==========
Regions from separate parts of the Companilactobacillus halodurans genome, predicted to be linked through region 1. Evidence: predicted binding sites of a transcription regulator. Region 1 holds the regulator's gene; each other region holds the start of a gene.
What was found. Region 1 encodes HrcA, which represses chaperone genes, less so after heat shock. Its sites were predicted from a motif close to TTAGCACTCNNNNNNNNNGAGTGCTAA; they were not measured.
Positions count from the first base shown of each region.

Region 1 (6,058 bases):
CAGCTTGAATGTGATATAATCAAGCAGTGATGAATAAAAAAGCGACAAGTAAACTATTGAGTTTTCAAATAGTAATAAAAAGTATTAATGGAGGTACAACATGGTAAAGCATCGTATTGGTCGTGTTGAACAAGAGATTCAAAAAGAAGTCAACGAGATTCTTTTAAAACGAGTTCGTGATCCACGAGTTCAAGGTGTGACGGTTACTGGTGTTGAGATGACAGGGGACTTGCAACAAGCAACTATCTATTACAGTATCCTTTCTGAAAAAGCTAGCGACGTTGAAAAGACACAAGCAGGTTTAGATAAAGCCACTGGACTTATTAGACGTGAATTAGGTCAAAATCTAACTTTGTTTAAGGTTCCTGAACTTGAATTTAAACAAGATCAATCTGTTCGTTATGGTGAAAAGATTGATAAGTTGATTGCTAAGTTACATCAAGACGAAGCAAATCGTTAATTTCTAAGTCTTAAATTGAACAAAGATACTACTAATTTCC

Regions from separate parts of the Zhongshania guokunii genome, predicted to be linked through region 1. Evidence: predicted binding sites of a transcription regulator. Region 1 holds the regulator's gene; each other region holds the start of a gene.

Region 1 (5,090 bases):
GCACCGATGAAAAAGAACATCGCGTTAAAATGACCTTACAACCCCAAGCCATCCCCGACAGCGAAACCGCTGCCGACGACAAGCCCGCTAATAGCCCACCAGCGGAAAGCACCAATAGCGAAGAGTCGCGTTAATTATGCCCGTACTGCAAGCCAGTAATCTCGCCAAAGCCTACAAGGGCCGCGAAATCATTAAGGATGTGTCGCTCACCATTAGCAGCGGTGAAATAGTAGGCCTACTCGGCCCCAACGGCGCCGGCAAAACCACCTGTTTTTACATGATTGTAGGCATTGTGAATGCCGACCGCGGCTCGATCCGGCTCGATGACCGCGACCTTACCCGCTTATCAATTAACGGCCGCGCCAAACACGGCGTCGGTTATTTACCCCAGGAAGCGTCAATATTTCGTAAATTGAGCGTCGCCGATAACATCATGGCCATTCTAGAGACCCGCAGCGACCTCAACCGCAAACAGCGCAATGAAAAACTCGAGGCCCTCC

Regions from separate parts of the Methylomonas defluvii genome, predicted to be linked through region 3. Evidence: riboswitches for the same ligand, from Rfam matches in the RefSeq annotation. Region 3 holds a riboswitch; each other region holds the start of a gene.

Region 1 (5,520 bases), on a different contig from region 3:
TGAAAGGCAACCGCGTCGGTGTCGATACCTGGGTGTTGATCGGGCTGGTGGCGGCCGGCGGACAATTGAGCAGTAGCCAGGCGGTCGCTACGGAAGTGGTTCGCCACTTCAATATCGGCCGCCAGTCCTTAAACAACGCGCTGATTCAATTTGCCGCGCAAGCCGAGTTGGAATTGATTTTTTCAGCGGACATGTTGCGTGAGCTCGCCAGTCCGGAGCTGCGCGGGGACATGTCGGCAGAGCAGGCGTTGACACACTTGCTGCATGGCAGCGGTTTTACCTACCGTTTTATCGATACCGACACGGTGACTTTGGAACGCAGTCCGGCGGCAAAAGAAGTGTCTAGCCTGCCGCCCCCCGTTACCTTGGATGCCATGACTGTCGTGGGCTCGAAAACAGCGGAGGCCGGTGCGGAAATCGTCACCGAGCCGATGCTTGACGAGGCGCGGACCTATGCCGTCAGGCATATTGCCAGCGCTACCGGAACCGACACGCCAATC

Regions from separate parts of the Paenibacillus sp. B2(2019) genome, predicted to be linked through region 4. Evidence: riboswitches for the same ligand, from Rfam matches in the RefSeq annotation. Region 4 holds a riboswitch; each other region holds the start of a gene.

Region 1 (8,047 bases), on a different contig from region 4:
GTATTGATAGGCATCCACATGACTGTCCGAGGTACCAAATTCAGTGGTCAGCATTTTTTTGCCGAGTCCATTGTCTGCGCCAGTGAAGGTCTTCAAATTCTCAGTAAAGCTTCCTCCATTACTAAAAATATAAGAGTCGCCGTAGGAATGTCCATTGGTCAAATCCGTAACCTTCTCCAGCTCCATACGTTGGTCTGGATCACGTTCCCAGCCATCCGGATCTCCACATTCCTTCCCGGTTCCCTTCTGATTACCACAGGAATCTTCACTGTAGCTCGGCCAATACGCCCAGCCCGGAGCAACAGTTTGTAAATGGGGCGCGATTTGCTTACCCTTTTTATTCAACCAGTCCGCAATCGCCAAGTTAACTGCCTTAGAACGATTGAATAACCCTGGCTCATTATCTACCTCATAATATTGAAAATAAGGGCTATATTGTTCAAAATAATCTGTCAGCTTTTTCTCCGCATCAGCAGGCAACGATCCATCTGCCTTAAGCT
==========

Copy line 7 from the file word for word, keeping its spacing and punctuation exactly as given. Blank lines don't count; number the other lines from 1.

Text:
Region 1 (5,090 bases):